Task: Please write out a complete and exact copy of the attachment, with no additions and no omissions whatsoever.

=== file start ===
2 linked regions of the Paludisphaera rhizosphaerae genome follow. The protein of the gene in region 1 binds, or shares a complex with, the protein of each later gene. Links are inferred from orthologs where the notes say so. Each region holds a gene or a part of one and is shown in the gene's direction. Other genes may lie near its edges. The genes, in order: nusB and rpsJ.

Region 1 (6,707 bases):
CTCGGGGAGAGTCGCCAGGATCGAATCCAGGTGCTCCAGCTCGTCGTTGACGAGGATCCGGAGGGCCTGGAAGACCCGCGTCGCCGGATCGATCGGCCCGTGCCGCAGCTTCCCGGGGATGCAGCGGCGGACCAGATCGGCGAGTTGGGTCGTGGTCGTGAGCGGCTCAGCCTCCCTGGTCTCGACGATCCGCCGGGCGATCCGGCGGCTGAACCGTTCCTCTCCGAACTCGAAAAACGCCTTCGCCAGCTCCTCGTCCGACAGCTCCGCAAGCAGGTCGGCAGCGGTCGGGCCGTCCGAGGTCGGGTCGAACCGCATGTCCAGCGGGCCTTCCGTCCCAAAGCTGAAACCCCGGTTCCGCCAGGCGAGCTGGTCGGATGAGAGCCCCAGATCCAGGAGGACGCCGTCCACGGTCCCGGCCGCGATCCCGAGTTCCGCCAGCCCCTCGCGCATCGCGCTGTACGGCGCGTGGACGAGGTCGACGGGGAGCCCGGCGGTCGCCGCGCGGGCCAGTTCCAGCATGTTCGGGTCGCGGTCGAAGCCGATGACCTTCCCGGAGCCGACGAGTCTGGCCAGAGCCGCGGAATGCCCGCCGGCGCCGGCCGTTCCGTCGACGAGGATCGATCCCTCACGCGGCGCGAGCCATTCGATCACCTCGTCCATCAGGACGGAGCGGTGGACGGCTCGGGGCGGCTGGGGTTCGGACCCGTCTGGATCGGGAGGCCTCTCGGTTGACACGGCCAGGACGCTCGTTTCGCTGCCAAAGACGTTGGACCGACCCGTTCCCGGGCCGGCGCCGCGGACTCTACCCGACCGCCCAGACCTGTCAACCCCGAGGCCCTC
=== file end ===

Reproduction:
2 linked regions of the Paludisphaera rhizosphaerae genome follow. The protein of the gene in region 1 binds, or shares a complex with, the protein of each later gene. Links are inferred from orthologs where the notes say so. Each region holds a gene or a part of one and is shown in the gene's direction. Other genes may lie near its edges. The genes, in order: nusB and rpsJ.

Region 1 (6,707 bases):
CTCGGGGAGAGTCGCCAGGATCGAATCCAGGTGCTCCAGCTCGTCGTTGACGAGGATCCGGAGGGCCTGGAAGACCCGCGTCGCCGGATCGATCGGCCCGTGCCGCAGCTTCCCGGGGATGCAGCGGCGGACCAGATCGGCGAGTTGGGTCGTGGTCGTGAGCGGCTCAGCCTCCCTGGTCTCGACGATCCGCCGGGCGATCCGGCGGCTGAACCGTTCCTCTCCGAACTCGAAAAACGCCTTCGCCAGCTCCTCGTCCGACAGCTCCGCAAGCAGGTCGGCAGCGGTCGGGCCGTCCGAGGTCGGGTCGAACCGCATGTCCAGCGGGCCTTCCGTCCCAAAGCTGAAACCCCGGTTCCGCCAGGCGAGCTGGTCGGATGAGAGCCCCAGATCCAGGAGGACGCCGTCCACGGTCCCGGCCGCGATCCCGAGTTCCGCCAGCCCCTCGCGCATCGCGCTGTACGGCGCGTGGACGAGGTCGACGGGGAGCCCGGCGGTCGCCGCGCGGGCCAGTTCCAGCATGTTCGGGTCGCGGTCGAAGCCGATGACCTTCCCGGAGCCGACGAGTCTGGCCAGAGCCGCGGAATGCCCGCCGGCGCCGGCCGTTCCGTCGACGAGGATCGATCCCTCACGCGGCGCGAGCCATTCGATCACCTCGTCCATCAGGACGGAGCGGTGGACGGCTCGGGGCGGCTGGGGTTCGGACCCGTCTGGATCGGGAGGCCTCTCGGTTGACACGGCCAGGACGCTCGTTTCGCTGCCAAAGACGTTGGACCGACCCGTTCCCGGGCCGGCGCCGCGGACTCTACCCGACCGCCCAGACCTGTCAACCCCGAGGCCCTC